I’m currently leading an unemployment support group with my co-leader, the excellent Jennifer Saunders. We do one-hour seminars on relieving the stress that unemployment can bring. While preparing a recent presentation, it occurred to me that—once again—I needed to take my own advice. Stress is stress, whether it’s from looking for work or from the fear of standing in front of people and trying to sound like an expert. Because of that, the tools that we’re offering can be used in any situation, and for any reason.
In January, we’ll be retooling the presentation for our biggest audience yet, 50 people. So we’ll add some new pieces, about the physical effects of stress (headaches, stomach aches, muscle aches, back aches; lack of sleep, constant exhaustion, slowed thought processes; increased heart rate and increased risk of all sorts of illnesses and diseases), to the parts we already have about all the emotional risks of stress (depression, panic attacks, anger, irritability, etc. etc.).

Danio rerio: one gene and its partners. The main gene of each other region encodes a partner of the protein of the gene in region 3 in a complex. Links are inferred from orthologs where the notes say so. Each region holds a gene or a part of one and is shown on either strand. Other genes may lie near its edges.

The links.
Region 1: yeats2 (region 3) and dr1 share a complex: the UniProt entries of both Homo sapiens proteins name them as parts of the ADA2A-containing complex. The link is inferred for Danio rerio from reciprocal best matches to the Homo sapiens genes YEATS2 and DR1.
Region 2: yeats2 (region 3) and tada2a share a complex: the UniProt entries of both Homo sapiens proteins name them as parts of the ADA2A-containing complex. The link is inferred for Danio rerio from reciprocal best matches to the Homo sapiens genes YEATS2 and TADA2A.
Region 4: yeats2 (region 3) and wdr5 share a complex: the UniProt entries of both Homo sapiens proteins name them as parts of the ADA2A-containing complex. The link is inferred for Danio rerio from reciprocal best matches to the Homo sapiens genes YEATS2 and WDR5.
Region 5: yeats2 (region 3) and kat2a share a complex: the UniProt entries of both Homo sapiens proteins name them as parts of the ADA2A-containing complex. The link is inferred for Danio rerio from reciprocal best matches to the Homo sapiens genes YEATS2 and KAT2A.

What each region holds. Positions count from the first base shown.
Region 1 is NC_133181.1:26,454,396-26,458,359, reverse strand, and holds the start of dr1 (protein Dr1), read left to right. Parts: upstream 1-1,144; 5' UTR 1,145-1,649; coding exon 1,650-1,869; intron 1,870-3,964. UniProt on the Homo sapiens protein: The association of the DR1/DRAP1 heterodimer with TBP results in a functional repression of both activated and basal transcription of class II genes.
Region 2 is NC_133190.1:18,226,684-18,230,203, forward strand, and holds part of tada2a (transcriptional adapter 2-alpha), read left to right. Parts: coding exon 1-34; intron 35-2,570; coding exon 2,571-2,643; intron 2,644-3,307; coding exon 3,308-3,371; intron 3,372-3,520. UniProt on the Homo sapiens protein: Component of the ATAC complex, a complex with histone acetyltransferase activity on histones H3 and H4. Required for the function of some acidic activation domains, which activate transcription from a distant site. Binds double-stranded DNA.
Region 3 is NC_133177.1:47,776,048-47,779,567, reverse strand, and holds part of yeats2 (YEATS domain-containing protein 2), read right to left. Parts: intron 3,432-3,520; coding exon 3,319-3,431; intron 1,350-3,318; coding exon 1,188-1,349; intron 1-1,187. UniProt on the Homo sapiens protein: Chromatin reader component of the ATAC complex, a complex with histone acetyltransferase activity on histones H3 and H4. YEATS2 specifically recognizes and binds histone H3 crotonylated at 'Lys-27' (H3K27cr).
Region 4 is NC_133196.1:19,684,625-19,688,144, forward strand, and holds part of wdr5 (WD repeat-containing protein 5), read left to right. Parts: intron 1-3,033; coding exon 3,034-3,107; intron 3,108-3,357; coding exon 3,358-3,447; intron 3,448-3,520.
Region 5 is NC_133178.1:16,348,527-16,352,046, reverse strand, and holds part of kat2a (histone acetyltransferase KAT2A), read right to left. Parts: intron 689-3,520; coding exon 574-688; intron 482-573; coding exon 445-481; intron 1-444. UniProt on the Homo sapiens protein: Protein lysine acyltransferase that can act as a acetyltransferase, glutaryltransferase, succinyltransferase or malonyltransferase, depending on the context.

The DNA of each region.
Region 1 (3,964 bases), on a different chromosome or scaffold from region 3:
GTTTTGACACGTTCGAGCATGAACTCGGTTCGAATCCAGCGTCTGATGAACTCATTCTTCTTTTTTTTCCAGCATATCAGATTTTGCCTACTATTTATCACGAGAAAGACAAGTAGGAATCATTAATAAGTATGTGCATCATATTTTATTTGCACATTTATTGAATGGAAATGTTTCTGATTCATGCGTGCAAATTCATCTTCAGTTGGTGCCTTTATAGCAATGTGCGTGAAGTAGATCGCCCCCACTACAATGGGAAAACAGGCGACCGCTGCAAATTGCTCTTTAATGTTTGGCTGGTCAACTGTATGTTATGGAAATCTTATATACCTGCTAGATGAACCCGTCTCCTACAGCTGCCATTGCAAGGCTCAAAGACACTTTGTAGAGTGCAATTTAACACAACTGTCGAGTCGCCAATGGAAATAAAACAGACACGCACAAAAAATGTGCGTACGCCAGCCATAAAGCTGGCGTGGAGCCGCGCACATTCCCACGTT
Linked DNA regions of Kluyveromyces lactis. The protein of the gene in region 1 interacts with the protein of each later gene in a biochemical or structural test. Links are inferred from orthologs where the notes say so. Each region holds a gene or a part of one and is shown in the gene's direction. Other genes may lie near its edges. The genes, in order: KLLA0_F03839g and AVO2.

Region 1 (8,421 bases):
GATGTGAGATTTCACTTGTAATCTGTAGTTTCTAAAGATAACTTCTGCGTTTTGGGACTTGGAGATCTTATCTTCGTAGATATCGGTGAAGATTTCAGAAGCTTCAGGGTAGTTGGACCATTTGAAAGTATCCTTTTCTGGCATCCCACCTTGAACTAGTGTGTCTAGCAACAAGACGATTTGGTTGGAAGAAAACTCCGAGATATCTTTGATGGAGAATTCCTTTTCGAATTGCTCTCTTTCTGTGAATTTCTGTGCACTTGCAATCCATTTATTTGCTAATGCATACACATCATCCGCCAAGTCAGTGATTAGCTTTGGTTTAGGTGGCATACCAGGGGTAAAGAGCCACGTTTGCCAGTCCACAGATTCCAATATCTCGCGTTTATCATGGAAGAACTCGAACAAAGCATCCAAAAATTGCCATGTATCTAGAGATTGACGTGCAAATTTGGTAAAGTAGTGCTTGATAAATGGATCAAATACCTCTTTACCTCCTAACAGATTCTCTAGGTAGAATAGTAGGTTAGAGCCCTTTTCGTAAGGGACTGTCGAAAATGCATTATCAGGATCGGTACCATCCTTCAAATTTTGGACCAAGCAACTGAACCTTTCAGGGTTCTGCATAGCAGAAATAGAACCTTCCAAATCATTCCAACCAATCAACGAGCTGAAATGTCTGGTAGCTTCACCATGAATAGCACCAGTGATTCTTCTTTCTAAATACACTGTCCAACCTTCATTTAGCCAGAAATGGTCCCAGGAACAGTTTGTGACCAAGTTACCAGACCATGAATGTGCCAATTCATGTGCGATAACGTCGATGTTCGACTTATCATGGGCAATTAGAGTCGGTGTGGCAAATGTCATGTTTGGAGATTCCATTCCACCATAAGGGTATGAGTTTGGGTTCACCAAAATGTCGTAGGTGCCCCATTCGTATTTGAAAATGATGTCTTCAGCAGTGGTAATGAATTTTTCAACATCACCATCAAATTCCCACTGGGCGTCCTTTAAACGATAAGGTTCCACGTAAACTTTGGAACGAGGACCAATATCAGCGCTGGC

And after we’ve thoroughly bummed everyone out with all the negatives, we’ll discuss specific tools to combat stress. We all know how to “fight” against our stress by digging in and working harder. But Jennifer and I focus less on motivation for the task at hand, which can often just cause more of the same anxiety, and focus more on changing your whole point of view, if only for half an hour a day. You can do this through social outlets like support groups or picking up the phone to call a friend. Or by keeping yourself calm through listening to music, petting an animal or journaling. Or by escaping into reading, going to the movies or getting a massage.
And then there’s my favorite tactic: the research-backed, evidence-supported technique called mindfulness. This can be as simple as bringing yourself back to this very moment, enjoying the sounds, tastes, smells and sights around you so that the scurrying monkey mind is temporarily quieted. Or it can mean serious meditation, with a mantra; or guided imagery, both of which take time and practice but are oh-so-worth the effort, since they often lead to long-term improvements in health.
Either way (or in many other ways), mindfulness helps to slow the heartbeat and clear the mind. It teaches us that we have some control over our bodies and our stress levels. And it forces us to take time away from what we’re supposed to be accomplishing and instead spend that time on our most important accomplishments—ourselves.